Foreign Minister Hoshyar Zebari told London-based "Al-Sharq al-Awsat" in an interview published on July 19 that Arab foreign ministers meeting in Cairo on June 15 agreed that the current escalation "is the prelude for more dangers and confrontations in the regional situation and the nuclear dossier."

Asked to elaborate, Zebari said: "There is Israeli provocation and if [we] put things in perspective it becomes obvious that the Palestinian-Israeli crisis happened just as the Palestinian Authority and the Hamas government were on the verge of agreement. It is same with the Hizballah operation. It came before the G8 [Group of Eight leading industrialized countries] meeting and its discussion of the Iranian nuclear dossier. There are therefore new alliances in the region and the problem is that the Arab countries have stopped having control of the region's fateful issues."

Shi'a, Sunnis Weigh In

Shi'ite Grand Ayatollah Ali al-Sistani called the Israeli military offensive against Hizballah a "flagrant aggression," and called for international intervention to end the conflict in a statement posted to his website on July 17. "This outrageous oppression is taking place under the watch of the entire world, which is turning a blind eye," the statement said.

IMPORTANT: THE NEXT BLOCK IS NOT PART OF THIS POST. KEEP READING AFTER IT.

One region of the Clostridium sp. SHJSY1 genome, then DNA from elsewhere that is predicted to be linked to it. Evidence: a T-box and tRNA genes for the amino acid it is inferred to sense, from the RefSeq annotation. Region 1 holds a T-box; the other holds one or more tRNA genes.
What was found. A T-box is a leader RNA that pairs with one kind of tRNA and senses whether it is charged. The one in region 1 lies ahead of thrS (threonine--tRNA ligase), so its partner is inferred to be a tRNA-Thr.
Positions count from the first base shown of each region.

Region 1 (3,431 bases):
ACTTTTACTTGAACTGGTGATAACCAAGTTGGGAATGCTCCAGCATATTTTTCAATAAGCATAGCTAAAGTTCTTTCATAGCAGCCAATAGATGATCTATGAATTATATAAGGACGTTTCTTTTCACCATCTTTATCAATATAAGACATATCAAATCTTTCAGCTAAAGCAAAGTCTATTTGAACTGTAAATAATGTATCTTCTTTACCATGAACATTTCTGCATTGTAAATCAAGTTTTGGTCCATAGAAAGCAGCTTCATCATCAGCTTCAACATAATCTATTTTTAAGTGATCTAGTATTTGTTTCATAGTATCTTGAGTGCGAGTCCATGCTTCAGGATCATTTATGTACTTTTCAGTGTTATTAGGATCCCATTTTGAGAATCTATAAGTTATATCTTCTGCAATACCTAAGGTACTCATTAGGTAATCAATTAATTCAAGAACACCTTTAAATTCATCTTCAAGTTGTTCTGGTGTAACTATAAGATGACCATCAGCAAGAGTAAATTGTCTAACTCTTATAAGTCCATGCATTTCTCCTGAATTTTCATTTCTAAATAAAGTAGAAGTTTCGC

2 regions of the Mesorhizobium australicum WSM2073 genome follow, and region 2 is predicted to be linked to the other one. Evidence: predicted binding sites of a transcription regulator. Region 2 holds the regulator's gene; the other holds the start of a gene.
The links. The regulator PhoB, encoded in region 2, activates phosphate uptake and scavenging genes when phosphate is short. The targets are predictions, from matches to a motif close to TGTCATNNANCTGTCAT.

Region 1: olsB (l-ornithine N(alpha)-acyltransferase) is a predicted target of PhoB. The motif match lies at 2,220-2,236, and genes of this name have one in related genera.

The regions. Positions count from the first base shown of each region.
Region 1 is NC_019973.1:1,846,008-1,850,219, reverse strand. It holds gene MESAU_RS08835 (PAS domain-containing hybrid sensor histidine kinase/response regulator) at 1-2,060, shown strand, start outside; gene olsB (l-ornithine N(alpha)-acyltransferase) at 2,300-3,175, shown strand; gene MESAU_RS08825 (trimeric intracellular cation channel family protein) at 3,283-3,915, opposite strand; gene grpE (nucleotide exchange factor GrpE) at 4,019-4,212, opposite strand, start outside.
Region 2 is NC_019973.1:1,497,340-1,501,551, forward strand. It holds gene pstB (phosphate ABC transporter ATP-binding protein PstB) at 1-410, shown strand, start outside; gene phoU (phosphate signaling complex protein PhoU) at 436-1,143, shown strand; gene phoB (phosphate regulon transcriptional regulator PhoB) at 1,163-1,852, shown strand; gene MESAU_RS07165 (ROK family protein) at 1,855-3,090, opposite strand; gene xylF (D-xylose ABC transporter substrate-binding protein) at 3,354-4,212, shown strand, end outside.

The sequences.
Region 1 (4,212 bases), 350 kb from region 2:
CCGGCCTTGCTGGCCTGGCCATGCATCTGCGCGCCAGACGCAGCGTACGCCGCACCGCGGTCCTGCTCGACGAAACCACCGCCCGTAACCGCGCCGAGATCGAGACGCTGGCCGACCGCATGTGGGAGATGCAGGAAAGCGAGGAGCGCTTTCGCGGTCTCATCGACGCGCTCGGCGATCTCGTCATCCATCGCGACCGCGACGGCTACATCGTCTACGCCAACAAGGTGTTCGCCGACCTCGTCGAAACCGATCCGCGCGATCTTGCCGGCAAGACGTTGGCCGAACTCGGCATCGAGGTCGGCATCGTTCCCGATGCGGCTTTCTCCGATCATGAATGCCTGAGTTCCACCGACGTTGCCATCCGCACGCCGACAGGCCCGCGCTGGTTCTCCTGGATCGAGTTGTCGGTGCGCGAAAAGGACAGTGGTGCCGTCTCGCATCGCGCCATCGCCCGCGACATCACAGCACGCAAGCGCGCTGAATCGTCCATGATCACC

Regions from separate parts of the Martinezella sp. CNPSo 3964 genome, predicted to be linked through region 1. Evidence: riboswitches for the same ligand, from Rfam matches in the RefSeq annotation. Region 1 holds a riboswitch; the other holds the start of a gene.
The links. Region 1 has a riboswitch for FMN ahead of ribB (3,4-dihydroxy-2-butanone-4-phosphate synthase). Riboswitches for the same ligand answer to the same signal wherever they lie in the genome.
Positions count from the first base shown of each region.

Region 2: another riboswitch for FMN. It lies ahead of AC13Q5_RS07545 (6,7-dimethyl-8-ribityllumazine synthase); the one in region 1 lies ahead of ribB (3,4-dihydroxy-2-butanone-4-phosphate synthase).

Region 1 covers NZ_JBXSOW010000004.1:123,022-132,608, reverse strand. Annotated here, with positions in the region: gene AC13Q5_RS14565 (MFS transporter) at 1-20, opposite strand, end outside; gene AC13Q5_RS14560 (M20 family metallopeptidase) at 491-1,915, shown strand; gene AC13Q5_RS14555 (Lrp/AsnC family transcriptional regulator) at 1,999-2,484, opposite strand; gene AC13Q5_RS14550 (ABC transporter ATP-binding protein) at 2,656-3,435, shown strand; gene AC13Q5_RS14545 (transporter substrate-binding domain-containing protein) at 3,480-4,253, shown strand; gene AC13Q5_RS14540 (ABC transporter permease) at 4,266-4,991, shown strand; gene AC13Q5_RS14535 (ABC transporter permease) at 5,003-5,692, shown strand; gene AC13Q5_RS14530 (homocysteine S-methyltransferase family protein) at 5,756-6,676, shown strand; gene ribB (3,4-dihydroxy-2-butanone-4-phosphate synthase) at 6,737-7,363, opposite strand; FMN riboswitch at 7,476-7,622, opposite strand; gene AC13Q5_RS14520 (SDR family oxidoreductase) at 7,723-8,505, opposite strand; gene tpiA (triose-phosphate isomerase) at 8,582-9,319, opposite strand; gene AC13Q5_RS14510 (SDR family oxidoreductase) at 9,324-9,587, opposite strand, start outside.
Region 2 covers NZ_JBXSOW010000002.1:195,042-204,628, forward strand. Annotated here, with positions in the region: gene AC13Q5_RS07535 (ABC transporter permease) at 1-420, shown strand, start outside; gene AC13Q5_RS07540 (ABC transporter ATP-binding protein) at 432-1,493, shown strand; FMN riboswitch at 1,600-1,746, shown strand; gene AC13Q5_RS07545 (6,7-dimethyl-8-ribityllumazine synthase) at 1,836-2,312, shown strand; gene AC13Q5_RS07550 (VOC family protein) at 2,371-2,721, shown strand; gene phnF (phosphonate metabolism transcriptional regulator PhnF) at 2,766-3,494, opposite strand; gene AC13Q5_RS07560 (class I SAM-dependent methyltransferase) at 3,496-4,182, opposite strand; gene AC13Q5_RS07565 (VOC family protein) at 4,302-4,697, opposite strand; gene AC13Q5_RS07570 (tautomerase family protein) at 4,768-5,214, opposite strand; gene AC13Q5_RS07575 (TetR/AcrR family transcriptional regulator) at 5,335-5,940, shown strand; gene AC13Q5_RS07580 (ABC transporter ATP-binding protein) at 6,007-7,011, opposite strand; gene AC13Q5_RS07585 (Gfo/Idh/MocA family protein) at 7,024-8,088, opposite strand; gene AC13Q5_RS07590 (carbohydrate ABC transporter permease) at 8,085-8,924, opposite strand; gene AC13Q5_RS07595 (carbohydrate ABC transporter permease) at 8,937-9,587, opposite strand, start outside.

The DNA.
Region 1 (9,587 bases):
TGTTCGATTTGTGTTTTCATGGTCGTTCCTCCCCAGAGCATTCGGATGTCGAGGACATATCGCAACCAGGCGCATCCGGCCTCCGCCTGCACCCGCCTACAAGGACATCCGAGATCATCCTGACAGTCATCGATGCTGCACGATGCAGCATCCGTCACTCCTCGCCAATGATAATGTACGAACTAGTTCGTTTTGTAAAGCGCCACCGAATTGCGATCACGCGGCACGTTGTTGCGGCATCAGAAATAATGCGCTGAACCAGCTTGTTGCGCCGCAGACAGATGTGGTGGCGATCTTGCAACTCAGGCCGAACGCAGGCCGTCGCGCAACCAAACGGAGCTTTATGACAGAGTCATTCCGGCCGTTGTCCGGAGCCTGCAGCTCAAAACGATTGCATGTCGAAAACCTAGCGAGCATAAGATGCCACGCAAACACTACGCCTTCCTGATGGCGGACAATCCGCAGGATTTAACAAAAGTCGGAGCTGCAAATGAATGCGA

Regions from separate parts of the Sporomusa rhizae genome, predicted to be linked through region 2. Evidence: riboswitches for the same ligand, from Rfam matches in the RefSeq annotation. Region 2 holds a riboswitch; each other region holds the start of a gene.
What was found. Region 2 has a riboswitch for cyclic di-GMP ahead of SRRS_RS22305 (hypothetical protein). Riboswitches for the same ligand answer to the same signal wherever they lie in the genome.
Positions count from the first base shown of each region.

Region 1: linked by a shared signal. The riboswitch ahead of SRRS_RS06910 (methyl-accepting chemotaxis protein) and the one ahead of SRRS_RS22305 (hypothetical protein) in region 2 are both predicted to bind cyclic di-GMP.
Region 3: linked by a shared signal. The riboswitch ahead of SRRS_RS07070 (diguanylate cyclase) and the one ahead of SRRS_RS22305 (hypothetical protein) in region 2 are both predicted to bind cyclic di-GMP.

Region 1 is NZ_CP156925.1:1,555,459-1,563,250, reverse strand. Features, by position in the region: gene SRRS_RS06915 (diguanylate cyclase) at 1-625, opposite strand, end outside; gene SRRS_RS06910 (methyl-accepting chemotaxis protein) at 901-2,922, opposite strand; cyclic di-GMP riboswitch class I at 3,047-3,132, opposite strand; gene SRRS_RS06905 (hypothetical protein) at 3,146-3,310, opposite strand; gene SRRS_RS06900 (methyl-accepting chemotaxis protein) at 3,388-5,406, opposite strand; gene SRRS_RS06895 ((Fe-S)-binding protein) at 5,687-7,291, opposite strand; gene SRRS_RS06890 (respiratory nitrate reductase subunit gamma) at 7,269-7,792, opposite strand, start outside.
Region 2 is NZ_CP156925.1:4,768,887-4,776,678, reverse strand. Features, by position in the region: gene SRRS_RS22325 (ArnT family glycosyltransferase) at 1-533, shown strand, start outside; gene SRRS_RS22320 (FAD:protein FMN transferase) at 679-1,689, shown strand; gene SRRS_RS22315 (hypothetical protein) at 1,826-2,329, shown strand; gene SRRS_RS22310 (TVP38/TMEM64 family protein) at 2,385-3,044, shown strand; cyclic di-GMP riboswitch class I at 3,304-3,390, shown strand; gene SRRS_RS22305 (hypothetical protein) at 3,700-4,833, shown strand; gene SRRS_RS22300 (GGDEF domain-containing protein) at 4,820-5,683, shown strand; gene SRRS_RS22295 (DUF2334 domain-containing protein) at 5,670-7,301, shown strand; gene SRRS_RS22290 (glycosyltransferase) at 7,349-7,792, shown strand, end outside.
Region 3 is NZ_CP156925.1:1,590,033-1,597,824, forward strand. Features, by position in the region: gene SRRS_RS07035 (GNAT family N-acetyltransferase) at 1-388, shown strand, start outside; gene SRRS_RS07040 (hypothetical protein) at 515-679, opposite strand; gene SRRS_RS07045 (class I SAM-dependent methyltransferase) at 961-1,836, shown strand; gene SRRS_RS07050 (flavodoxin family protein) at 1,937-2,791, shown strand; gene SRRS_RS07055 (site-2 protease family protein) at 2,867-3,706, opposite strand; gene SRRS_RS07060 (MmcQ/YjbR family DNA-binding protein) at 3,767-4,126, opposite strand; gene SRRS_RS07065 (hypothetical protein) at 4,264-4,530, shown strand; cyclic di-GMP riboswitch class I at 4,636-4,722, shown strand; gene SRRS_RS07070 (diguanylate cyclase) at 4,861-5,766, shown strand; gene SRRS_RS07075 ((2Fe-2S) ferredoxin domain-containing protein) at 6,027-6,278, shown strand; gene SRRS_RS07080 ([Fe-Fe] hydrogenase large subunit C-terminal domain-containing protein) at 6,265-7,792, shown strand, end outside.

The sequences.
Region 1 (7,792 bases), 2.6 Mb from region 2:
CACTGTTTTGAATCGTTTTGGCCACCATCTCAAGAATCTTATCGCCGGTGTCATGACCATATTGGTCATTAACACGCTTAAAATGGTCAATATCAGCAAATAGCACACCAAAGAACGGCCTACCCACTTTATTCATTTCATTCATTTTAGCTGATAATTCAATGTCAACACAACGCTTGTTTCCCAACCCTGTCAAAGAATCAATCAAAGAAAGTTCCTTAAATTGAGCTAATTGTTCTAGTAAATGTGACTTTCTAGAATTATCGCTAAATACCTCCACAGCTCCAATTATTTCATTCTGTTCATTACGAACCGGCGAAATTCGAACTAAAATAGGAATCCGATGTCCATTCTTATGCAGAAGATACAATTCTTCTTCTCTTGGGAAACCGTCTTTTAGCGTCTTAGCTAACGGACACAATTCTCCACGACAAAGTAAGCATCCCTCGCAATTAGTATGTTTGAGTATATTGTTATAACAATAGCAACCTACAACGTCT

Al-Sistani also called on foreign states to secure humanitarian aid for the wounded and displaced. "The representatives of the religious authority in Lebanon and believers in general should do their utmost in this regard," the statement said.

In an apparent comment on U.S. policy, he added: "The grievances of the peoples in the region, including the Lebanese people, would increase the peoples' feeling of resentment and anger at the international policies that approve of what is taking place or turn a blind eye to it. This will consequently step up tension and violence and impede the achievement of security and peace in the entire region."

Sunni insurgent groups active in Iraq also voiced support for Palestinians and Lebanese through statements posted to the Internet. The Islamic Resistance Movement in Iraq -- 1920 Revolution Brigades praised the "Lebanese resistance" in a July 13 statement for "standing up against Zionist occupation." The group pledged its support to the Palestinian and Lebanese people, and called on "all the jihad groups in Iraq to intensify their jihad operation, strengthen and toughen it, in spite of the American and British occupation, in support of our brothers in Palestine and Lebanon."